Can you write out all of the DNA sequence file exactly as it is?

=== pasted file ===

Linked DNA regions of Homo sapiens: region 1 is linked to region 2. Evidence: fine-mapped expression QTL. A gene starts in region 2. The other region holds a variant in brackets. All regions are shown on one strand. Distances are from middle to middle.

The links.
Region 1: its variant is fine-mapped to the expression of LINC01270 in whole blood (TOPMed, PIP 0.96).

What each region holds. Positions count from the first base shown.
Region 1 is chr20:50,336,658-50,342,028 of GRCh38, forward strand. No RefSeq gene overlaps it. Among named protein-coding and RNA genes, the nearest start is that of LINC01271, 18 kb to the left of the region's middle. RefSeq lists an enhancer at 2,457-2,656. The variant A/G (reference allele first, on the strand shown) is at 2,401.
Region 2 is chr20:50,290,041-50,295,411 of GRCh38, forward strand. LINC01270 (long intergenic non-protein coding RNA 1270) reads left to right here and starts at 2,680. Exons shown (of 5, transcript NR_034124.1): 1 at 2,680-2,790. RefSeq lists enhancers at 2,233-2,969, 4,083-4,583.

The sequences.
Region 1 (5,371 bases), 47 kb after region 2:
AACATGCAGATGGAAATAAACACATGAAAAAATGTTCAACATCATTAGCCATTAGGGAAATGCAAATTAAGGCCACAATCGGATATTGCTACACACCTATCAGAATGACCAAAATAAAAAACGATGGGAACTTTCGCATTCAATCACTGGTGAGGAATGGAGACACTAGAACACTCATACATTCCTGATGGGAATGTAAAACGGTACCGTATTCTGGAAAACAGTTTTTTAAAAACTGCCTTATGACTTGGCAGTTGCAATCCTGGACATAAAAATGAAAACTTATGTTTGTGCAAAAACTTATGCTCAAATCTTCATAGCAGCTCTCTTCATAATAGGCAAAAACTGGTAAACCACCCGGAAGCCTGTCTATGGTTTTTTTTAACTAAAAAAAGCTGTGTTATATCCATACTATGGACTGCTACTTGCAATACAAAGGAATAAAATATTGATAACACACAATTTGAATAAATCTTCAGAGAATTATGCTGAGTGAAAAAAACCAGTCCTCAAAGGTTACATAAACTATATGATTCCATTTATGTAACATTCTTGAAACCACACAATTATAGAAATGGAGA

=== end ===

Linked DNA regions of Homo sapiens: region 1 is linked to region 2. Evidence: fine-mapped expression QTL. A gene starts in region 2. The other region holds a variant in brackets. All regions are shown on one strand. Distances are from middle to middle.

The links.
Region 1: its variant is fine-mapped to the expression of LINC01270 in whole blood (TOPMed, PIP 0.96).

What each region holds. Positions count from the first base shown.
Region 1 is chr20:50,336,658-50,342,028 of GRCh38, forward strand. No RefSeq gene overlaps it. Among named protein-coding and RNA genes, the nearest start is that of LINC01271, 18 kb to the left of the region's middle. RefSeq lists an enhancer at 2,457-2,656. The variant A/G (reference allele first, on the strand shown) is at 2,401.
Region 2 is chr20:50,290,041-50,295,411 of GRCh38, forward strand. LINC01270 (long intergenic non-protein coding RNA 1270) reads left to right here and starts at 2,680. Exons shown (of 5, transcript NR_034124.1): 1 at 2,680-2,790. RefSeq lists enhancers at 2,233-2,969, 4,083-4,583.

The sequences.
Region 1 (5,371 bases), 47 kb after region 2:
AACATGCAGATGGAAATAAACACATGAAAAAATGTTCAACATCATTAGCCATTAGGGAAATGCAAATTAAGGCCACAATCGGATATTGCTACACACCTATCAGAATGACCAAAATAAAAAACGATGGGAACTTTCGCATTCAATCACTGGTGAGGAATGGAGACACTAGAACACTCATACATTCCTGATGGGAATGTAAAACGGTACCGTATTCTGGAAAACAGTTTTTTAAAAACTGCCTTATGACTTGGCAGTTGCAATCCTGGACATAAAAATGAAAACTTATGTTTGTGCAAAAACTTATGCTCAAATCTTCATAGCAGCTCTCTTCATAATAGGCAAAAACTGGTAAACCACCCGGAAGCCTGTCTATGGTTTTTTTTAACTAAAAAAAGCTGTGTTATATCCATACTATGGACTGCTACTTGCAATACAAAGGAATAAAATATTGATAACACACAATTTGAATAAATCTTCAGAGAATTATGCTGAGTGAAAAAAACCAGTCCTCAAAGGTTACATAAACTATATGATTCCATTTATGTAACATTCTTGAAACCACACAATTATAGAAATGGAGA